One is Themmen’s own favorite memories was getting to do the “exploding candy” scene. He remembers having a wire attached to the back of his pants and being hoisted up to the ceiling to crash into several pots and pans. For a kid, he said, this was really fun.
He said there is also something to be said about seeing true physical effects over CGI. It’s just so much more authentic.
“You don’t always need digital effects if you do it right,” he said.
He said when the original movie is viewed today, it is amazing to think how little the budget was. This precluded any overuse of special effects, with set and characterization being a driving factor in creating Dahl’s fantastic world.
“For the most part, they kept things relatively low-key,” he said. “The budget was $2.7 million for the film, and ten percent of it went in to creating the ‘Pure Imagination’ room when they first enter the factory.”
The attention to this one scene, however, paid off, as it rates with many viewers as one of those iconic movie moments. Like Dorothy coming from the black and white world of her Kansas shack into the Technicolor dream of Munchkinland, Charlie and his fellow ticketholders’ entering this amazing color-filled factory for the first time creates a very similar moment of allowing the audience to discover a new world along with the characters.
“It’s not a mistake these scenes are as similar as they are,” Themmen explained, as he talked about the concept of “The Hero’s Journey,” introduced by mythologist Joseph Campbell in 1949.
This 12-step idea categorizes the stages of a journey shared by most great fictional heroes, be they Homer’s Odysseus, J.R.R. Tolkein’s Bilbo Baggins, Lewis Carroll’s Alice… or Dahl’s Charlie Bucket.
Since his portrayal of Mike TeeVee, for which he still attends conventions and screenings, Themmen’s own journey has included working a short stint with Walt Disney Imagineering, as well as in casting, financial consulting, and in many aspects of film production. He also founded a travel service called “Access International,” helping send backpackers on standby access on charter flights to Europe.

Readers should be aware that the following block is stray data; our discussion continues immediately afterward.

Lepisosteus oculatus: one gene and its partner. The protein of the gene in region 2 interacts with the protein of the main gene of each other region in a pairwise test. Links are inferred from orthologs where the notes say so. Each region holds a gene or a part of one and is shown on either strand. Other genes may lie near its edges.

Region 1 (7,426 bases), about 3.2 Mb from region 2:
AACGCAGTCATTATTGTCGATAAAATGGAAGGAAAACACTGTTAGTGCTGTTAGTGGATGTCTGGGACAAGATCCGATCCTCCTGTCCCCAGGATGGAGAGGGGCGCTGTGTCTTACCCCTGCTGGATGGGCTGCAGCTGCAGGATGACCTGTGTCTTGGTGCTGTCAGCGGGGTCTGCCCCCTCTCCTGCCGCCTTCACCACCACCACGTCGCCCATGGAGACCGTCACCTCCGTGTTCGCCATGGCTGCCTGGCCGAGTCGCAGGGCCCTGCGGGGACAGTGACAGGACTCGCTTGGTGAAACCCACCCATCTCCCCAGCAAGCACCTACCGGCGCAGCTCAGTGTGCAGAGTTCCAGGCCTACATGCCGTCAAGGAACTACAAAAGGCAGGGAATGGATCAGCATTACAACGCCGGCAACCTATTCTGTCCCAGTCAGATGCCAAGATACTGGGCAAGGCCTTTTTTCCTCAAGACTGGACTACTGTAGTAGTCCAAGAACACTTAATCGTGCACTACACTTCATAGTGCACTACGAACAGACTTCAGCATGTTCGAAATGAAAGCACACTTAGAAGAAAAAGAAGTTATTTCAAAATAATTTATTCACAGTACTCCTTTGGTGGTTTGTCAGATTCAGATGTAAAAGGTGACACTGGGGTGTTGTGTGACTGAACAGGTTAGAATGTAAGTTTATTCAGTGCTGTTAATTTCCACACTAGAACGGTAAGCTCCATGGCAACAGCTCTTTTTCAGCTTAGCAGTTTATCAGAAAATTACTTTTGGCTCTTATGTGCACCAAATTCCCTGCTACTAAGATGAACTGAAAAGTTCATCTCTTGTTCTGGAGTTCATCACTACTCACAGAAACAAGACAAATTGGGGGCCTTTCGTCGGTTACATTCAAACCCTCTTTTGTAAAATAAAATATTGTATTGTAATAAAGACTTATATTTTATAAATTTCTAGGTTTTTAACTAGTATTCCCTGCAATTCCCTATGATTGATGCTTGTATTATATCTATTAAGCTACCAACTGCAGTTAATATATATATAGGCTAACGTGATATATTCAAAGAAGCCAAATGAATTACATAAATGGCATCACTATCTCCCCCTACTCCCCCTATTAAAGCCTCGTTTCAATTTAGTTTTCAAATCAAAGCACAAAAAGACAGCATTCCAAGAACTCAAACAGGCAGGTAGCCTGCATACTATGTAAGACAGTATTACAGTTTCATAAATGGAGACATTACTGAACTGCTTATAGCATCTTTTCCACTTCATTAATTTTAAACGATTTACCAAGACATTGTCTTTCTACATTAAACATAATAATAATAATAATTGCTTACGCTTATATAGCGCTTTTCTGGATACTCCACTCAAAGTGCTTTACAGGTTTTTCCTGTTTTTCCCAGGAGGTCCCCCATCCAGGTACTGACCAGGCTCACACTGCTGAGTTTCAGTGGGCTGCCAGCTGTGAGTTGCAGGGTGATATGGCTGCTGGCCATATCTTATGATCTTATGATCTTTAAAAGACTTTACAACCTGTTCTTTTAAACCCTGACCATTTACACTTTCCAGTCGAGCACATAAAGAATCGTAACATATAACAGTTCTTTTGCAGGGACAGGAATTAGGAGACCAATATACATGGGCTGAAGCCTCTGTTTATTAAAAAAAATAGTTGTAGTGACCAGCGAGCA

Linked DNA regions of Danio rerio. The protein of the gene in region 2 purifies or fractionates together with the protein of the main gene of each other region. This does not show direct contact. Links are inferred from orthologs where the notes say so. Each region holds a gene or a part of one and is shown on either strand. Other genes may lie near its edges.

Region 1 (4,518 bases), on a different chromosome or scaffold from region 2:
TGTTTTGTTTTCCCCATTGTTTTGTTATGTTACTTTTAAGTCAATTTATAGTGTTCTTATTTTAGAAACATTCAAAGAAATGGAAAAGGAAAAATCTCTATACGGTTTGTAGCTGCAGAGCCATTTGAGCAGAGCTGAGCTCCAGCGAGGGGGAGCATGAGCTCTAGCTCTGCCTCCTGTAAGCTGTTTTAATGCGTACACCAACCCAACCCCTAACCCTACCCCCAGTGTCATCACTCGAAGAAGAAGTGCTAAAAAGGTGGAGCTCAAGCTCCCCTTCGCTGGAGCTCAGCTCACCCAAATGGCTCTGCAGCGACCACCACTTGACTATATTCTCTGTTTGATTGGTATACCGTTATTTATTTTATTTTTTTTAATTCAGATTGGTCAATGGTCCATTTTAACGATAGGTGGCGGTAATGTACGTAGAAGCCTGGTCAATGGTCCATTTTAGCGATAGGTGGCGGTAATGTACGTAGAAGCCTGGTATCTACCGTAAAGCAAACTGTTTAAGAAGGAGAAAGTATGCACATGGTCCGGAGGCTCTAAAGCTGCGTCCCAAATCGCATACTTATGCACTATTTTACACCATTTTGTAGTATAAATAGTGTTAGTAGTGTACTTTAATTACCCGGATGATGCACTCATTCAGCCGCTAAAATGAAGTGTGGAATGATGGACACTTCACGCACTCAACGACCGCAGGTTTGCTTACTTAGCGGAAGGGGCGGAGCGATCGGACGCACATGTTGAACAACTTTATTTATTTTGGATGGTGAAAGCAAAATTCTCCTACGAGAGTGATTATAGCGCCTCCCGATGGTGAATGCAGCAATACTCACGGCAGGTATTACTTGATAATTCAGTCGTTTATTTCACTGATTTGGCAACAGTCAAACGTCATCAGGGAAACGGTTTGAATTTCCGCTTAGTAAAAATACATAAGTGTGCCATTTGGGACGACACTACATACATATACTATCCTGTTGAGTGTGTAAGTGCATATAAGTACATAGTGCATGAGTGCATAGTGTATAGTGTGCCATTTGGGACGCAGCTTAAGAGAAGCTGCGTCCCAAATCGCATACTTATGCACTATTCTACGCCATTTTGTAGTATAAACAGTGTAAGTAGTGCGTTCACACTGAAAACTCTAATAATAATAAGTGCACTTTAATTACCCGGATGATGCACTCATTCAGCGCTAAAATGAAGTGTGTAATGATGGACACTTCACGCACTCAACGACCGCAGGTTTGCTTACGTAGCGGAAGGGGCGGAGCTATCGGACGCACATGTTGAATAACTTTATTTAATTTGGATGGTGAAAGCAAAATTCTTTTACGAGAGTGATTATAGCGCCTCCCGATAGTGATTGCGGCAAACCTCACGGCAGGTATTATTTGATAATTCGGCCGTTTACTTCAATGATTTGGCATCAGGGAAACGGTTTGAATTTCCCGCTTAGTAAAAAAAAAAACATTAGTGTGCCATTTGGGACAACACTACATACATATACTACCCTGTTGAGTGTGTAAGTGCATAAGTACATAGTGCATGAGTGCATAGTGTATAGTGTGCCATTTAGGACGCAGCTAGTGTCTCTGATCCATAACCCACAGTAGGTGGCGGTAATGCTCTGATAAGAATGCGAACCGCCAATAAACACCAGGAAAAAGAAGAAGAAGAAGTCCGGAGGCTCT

Themmen himself has backpacked to 60 countries on six continents. Quite a journey, indeed.
He said he grew up reading pretty much the same works by Dahl as most kids, like James and the Giant Peach and some short stories, but only met the author one time for a lunch meeting when he was a kid. He said he recalls him being very tall and daunting, but doesn’t remember much else about the encounter.
It’s his stories, however, that he and millions of other children will never forget.
“There was always a macabre take to his writing,” he said, “and often a twist to the ending.”
Themmen said Dahl’s original work also created a world that resonates though the generations. The portrayals of Mike TeeVee in 1971 being addicted to the shoot-em-ups of television, to the 2005 Mike Teavee (portrayed by Jordan Fry) who was hooked on violent video games, are still a very viable example of kids—and adults getting too absorbed in their virtual interactions and losing their actual connections to one another.
Even in one of the more recent Wonka interpretations, the 2013 London musical by Sam Mendes, Teavee’s family said the ill-fated youth might still have a future on “Mike.com.”
Be it television, video games, the internet, or even smartphones, Themmen said the essence of Teavee’s overly-wired existence remains constant. All three depictions, however, show TeeVee/Teavee with a tendency towards violent behavior and a “know-it-all” attitude.
“I think he’d really be an app fiend today,” Themmen said.
Even though Themmen leads far from a sedentary life, he admitted he does share TeeVee’s love for good television. He said he does have that in common with his Mike, although likely not to such an extreme level.
“I just finished watching the entire Breaking Bad series again,” he said. “I think that one might be right up Mike TeeVee’s alley today.”